Four-legged officer in training
Superior’s newest police officer has black hair, brown eyes and hails from Slovakia. He enjoys eating, long walks and his Kong toy. The new recruit is also full of curiosity. Friday in the Superior Police Department conference room, he tipped over a garbage can a few times and knocked items off a table with his questing nose.
“He loves to tip over garbage cans,” said Officer Nick Eastman, who has been paired with the department’s latest canine. “Just these small ones with plastic hanging over like that. I bring him to the squad room, he tips them all over.”
Marik, the department’s new K-9 officer, is a 15-month-old German Shepherd; he and his partner are in the midst of 12 weeks of training in St. Paul, Minn. The pup begins each week with a spring in his step, emitting a high-pitched whine when he is amped up and ready to work. Heading into the weekend, he was a playful publicity hound, mugging for the camera. Eastman appreciates that duality.
“He has that drive that when it’s time to go to work, especially training; he has such a desire to achieve the goal that he’s focused on that until he’s done and then it’s playtime again and back to normal puppy life, which is fun,” Eastman said. “I hope he keeps this demeanor because he’s so good with people, but at the same time, he turns it on and works. I got lucky with the type of dog I got.”
A Superior native, Eastman has been a law enforcement officer for eight years. He started his career in Iron River and was hired by Superior in 2008. Over the last few years, he has served on the other end of the K9 training leash, as decoy.
“That’s where I really observed not only the work ethic that goes into it but the bond and the relationship between the handler and the canine,” Eastman said.
The newest canine has big paws to fill. Superior restarted its K9 program in 2003 with Officer Todd Maas and his partner, Dargo. The German Shepherd excelled in drug detection and was recognized in 2004 for the Narcotics Find of the Year by the Wisconsin Law Enforcement Canine Handlers Association for finding four ounces of methamphetamine and half a pound of marijuana that was very well hidden in a vehicle.
After an on-the-job injury, Dargo left the department in 2006 and Blek, another Slovakian, joined the team.
Blek’s highlight case was the apprehension of Donald Christopher, who was convicted of attempted first-degree murder and received a 19-year prison sentence.
Responding to a stabbing call, Maas saw a man in a bloody shirt running across Catlin Avenue. He stopped the car and ordered the man, Christopher, to get on the ground. Instead, the man advanced on the officer, throwing his knife in Maas’ direction. Maas pulled his back door open, and 82 pounds of canine erupted, heading straight for Christopher. Blek and Maas received the 2009 criminal apprehension of the year award from the Wisconsin Law Enforcement Canine Handlers Association for the incident. Blek was recognized for protecting handler Maas and for preventing a possible deadly force incident.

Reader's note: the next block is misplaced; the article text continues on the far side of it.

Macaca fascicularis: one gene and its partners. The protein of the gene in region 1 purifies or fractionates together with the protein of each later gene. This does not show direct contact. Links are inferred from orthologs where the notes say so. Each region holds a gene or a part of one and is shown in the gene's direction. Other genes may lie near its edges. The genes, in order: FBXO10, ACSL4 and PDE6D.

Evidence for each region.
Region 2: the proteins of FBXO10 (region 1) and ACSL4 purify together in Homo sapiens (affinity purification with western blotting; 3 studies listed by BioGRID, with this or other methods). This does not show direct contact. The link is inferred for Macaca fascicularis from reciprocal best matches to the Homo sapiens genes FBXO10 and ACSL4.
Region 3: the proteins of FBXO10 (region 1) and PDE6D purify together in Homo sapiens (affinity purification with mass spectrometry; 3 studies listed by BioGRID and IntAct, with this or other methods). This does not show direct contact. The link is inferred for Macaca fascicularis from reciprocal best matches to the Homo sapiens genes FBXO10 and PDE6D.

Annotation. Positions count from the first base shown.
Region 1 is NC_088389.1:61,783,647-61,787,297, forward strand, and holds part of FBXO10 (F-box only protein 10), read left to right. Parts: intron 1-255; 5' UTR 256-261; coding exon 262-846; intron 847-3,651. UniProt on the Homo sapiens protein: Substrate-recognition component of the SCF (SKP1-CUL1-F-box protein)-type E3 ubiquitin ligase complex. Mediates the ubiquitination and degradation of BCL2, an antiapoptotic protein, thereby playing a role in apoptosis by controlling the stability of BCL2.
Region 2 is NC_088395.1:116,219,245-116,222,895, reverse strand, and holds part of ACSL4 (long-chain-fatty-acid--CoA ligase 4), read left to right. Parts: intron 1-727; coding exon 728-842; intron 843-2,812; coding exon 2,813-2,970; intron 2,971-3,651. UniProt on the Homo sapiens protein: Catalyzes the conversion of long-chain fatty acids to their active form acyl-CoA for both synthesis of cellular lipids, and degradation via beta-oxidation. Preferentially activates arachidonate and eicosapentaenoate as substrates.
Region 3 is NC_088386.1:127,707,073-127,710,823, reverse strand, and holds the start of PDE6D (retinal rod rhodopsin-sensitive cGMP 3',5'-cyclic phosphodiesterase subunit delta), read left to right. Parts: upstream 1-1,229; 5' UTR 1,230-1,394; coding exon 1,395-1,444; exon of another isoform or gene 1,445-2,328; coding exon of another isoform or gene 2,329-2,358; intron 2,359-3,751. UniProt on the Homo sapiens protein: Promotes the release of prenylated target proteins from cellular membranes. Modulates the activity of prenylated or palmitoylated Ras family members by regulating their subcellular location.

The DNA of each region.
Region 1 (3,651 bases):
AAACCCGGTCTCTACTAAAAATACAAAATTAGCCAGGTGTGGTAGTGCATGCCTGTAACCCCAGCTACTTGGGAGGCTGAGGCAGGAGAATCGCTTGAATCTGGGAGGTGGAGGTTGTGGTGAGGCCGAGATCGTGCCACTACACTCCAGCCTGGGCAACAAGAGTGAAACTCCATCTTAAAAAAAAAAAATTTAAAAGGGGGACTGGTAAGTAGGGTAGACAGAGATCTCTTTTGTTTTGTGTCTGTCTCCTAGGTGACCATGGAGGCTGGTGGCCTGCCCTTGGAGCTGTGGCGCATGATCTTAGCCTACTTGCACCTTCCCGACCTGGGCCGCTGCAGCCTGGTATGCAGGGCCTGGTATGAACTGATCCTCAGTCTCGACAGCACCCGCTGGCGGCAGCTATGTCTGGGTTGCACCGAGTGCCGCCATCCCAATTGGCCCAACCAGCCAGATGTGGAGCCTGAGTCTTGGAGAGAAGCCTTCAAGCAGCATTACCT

Blek retired in February and is staying with the Maas family as a pet.
“There is no way to adequately measure the value of a K9 program,” said Superior Deputy Chief Nick Alexander. “These service dogs protect their handlers, detect narcotics, help locate fleeing criminals or lost persons, and in extreme cases, apprehend suspected criminals. Their actions help keep officers safer and can prevent the use of more dangerous levels of force.”
Marik, like his predecessors, will be a dual-purpose dog versed in narcotics detection and apprehension. He is also fitting in well at home with the Eastman family and their two other dogs when not at training.
“It’s not fun being away from the family and stuff, but you know if I look at the end part of it, that’s the exciting part and taking my buddy to work with me every day, that’s what it’s for,” Eastman said. “And down the road if we achieve good things, it will have paid off.”
The Superior Police Department’s K9 program could not be nearly as successful without the generous donations of local business and community members, Alexander said. A new K9 can cost up to $15,000 with initial training. Additional costs can be several thousand dollars more. AMSOIL has been a significant sponsor of local area K9 programs, and owner Al Amatuzio has been a passionate advocate for them. The AMSOIL Northland Law Enforcement K9 Foundation was created to provide a fundraising tool to generate corporate and private funding for K9 needs for the Duluth and Superior police departments, and Douglas and St. Louis County sheriff departments.
Donations received help to offset the costs of K9 dogs such as Blek and Marik.
For more information or to donate, go to http://northlandk9.org or check out the Facebook page, Northland K9 Foundation.